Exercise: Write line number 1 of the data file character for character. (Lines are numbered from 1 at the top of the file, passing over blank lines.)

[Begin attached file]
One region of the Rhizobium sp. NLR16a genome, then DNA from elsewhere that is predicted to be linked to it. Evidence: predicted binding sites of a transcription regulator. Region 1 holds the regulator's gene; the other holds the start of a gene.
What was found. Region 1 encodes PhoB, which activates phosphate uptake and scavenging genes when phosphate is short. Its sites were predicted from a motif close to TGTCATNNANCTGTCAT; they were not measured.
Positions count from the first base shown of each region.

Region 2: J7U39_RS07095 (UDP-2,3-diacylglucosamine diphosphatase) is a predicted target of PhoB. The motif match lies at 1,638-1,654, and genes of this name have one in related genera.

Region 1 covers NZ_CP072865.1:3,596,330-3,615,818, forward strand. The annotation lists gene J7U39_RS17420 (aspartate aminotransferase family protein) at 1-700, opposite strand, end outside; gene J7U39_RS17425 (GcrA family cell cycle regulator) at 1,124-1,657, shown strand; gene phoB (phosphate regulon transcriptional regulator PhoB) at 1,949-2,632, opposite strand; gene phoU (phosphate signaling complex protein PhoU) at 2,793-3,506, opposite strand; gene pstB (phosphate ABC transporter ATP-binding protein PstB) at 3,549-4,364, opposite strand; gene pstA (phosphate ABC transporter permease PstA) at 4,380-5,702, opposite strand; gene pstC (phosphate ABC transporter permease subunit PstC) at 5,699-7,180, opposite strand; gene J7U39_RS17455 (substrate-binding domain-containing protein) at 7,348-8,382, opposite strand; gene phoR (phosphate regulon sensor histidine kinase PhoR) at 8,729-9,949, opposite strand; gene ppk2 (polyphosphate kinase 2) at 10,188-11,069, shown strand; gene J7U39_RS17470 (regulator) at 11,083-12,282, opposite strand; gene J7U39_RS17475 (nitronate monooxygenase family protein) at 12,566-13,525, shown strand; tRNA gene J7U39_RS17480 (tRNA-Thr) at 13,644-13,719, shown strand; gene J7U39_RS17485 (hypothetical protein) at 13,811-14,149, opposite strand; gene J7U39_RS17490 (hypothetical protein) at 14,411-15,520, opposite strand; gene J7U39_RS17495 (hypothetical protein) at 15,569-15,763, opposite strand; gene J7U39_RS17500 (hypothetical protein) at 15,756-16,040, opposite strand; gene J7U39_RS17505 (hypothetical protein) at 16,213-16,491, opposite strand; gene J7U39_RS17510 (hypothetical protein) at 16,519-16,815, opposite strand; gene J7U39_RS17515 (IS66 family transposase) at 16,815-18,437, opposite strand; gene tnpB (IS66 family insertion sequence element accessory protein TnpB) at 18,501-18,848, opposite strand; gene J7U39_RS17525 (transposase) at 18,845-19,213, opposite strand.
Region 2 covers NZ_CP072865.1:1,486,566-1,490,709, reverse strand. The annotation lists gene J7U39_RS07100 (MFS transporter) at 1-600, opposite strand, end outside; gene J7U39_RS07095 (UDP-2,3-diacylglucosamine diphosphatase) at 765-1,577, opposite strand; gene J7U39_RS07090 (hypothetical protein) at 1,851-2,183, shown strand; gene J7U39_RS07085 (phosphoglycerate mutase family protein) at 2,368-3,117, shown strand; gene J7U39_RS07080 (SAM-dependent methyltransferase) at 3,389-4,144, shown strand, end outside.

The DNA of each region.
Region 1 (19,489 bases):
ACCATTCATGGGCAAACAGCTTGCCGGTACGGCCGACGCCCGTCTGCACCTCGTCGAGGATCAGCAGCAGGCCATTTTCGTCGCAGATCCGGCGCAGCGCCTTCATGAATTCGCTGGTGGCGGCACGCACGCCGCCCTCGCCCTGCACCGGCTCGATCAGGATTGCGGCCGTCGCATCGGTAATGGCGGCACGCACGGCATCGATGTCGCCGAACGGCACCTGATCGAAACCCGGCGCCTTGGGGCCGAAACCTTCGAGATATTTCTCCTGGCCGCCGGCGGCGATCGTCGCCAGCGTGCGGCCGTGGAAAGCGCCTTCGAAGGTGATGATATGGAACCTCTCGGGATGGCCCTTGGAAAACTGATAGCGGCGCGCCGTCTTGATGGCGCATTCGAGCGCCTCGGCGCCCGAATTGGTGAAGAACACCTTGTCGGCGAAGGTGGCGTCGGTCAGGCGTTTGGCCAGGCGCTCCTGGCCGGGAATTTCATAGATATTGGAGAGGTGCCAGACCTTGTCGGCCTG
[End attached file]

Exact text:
One region of the Rhizobium sp. NLR16a genome, then DNA from elsewhere that is predicted to be linked to it. Evidence: predicted binding sites of a transcription regulator. Region 1 holds the regulator's gene; the other holds the start of a gene.